HistoricalFictionI’ve written five historical fiction novels in an effort to explore how certain seemingly unreasonable choices, or, as I’ve called them, fascinating choices, became reasonable for those who made them.

Three of the novels are part of my Jack the Ripper Victims Series. Of Thimble and Threat, about the life of Catherine Eddowes, and Say Anything But Your Prayer, about the life of Elizabeth Stride have been released. A Brutal Chill in August, about the life of Mary Ann “Polly” Nichols, has not been released yet. Of Thimble and Threat and Say Anything But Your Prayers are available separately, but they’re also published together in the ebook volume Jack the Ripper Victims Series: The Double Event. All three novels are inspired by my fascination with what seems unreasonable choices on the part of the women involved. Surely, all three knew about the dangers hidden in a Whitechapel, London night. Since the Ripper killings had already begun and were widely reported, Eddowes and Stride would have been well-aware that a murderer stalked the city looking for victims, yet they were willing to stagger drunken along the streets at night, looking for strangers to pay them for sex. What sort of desperation leads one to take such risks to earn a crust? What level of disregard for oneself is required to allow that kind of vulnerability? People don’t set out in life to become drunkards and prostitutes, so what in their lives led to such a fall from grace? These are a few of the questions I’ve addressed in the novels. There being five canonical victims, I have two more novels to write for the series.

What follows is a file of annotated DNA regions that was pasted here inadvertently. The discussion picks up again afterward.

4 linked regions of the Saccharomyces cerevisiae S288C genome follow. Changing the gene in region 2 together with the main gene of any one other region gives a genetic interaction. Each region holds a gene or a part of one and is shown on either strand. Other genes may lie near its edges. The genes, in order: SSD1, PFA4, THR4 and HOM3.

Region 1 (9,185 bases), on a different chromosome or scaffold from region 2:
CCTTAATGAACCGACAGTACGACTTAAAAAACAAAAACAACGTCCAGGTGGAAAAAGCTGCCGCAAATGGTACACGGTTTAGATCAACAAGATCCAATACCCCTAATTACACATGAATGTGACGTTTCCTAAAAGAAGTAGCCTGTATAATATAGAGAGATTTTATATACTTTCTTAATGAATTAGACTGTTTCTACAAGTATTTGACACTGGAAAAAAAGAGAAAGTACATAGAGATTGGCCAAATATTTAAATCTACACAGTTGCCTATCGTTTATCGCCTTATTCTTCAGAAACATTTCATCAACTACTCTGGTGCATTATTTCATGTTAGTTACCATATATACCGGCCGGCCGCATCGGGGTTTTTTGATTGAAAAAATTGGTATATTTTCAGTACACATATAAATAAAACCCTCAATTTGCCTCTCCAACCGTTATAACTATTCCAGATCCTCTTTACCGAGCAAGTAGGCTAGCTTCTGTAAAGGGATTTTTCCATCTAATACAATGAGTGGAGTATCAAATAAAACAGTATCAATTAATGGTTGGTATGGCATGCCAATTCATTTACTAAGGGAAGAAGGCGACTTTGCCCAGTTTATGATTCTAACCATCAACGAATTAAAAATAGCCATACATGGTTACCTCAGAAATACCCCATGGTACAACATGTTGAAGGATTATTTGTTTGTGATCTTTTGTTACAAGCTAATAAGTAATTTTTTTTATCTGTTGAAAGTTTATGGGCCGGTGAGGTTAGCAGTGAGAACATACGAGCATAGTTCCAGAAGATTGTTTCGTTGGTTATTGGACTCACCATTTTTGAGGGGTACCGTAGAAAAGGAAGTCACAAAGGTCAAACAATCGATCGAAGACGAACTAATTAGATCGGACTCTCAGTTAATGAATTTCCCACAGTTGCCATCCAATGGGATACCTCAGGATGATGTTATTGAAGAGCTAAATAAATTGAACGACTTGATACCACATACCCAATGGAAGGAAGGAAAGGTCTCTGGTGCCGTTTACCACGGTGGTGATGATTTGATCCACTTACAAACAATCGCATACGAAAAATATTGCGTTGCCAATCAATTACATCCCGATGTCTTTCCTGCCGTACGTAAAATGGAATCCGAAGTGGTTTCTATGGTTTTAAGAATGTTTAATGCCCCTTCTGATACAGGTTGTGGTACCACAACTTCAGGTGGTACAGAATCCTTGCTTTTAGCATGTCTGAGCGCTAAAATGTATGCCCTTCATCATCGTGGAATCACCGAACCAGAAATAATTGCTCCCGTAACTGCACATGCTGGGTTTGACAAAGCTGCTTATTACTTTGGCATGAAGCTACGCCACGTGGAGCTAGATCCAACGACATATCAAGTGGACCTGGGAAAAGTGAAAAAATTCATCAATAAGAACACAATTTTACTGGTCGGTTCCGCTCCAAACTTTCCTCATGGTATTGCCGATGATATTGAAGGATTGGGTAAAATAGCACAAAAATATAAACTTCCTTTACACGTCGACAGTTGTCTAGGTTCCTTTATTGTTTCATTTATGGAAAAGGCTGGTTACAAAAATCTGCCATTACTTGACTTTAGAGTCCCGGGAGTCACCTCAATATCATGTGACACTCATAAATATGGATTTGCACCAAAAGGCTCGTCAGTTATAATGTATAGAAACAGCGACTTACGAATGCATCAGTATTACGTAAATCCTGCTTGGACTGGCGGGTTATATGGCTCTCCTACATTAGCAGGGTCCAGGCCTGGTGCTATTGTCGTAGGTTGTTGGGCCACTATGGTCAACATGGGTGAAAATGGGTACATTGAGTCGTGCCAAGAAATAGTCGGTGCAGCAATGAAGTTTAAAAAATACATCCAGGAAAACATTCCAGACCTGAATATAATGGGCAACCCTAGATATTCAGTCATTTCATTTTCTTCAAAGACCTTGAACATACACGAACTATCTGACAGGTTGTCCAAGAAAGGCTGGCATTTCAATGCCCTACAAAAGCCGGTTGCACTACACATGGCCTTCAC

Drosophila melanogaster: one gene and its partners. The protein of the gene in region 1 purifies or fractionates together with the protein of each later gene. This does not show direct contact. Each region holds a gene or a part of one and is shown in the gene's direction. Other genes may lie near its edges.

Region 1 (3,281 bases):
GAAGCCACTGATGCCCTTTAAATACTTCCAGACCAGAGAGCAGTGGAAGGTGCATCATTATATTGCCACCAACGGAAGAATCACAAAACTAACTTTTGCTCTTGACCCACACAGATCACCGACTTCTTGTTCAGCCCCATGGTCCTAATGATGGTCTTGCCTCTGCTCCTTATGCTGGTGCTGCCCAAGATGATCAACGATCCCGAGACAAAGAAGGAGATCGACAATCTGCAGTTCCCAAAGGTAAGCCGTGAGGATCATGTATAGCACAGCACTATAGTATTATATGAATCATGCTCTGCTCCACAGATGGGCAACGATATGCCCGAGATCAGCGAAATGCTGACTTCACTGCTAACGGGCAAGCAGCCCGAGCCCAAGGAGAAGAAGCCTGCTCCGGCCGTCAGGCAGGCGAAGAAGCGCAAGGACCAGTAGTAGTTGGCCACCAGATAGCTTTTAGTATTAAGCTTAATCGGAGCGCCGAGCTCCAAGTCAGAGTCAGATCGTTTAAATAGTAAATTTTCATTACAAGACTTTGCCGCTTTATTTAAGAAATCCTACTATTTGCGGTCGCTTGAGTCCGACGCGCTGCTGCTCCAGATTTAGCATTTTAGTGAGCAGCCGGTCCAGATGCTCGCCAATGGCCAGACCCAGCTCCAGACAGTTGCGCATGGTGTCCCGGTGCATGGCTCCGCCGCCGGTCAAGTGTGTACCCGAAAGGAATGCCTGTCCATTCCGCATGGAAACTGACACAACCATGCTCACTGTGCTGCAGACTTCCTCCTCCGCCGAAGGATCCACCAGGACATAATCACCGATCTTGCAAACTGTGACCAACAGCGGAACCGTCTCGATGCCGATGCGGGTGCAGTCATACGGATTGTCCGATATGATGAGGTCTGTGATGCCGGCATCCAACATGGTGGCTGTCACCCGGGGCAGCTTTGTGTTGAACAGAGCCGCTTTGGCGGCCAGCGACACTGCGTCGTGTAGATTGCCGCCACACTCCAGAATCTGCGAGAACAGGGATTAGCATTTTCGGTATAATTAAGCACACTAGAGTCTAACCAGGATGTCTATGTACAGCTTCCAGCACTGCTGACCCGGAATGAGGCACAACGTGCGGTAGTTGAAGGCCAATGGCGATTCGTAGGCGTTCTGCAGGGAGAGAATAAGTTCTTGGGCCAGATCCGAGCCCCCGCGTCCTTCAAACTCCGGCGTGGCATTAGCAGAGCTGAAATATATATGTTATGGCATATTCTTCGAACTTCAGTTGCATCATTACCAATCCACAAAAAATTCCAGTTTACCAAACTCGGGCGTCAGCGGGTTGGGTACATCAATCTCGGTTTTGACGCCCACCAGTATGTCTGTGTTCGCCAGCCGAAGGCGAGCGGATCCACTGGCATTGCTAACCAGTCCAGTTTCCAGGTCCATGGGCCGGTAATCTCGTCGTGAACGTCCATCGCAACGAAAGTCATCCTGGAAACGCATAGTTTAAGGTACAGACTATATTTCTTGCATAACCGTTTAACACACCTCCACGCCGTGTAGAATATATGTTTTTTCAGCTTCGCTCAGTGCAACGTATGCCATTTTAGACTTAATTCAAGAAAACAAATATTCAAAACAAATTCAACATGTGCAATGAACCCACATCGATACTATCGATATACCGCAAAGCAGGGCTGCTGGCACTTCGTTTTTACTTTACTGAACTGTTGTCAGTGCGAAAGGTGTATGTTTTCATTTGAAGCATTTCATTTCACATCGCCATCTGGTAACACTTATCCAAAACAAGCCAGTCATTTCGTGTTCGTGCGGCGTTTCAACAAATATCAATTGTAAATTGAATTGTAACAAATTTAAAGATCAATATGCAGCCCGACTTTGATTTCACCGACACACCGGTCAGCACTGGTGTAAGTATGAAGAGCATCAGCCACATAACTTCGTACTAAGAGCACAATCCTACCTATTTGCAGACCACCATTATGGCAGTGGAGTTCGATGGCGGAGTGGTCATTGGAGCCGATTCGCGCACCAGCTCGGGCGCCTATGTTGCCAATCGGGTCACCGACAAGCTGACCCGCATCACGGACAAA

A Parliament of Crows is my historical fiction novel about the Wardlaw sisters (I changed their name to Mortlow in the novel). The sisters were the daughters of a

Cover art for A PARLIAMENT OF CROWS

Supreme Court Justice of South Carolina. They were born in the 1840s and ‘50s, and would have been teens during the Civil War. After the war, they stuck together. Though two married and had children, the sisters most often lived with each other, and apart from their families. They took positions in women’s colleges, teaching primarily social graces, and bilked those institutions of funds. Mourning clothes, including veils, seemed to be their perennial dress. They had homes in 3 or 4 states of the United States. The houses and apartments had virtually no furnishings. Taking out insurance policies on certain of their children, the sisters did them in for the payouts. The media circus of their trail at the beginning of the 20th century was only rivaled by that of Lizzy Borden’s almost a half century earlier. As they awaited trial, one went insane and was institutionalized, and one starved herself to death. I wanted to know how they saw the life they led as reasonable. How could it be? I had a lot of fun with that one.

Interior illustration for THE DOOR THAT FACED WEST

Finally, there’s The Door That Faced West, which involves dreadful events from early Tennessee and Kentucky history.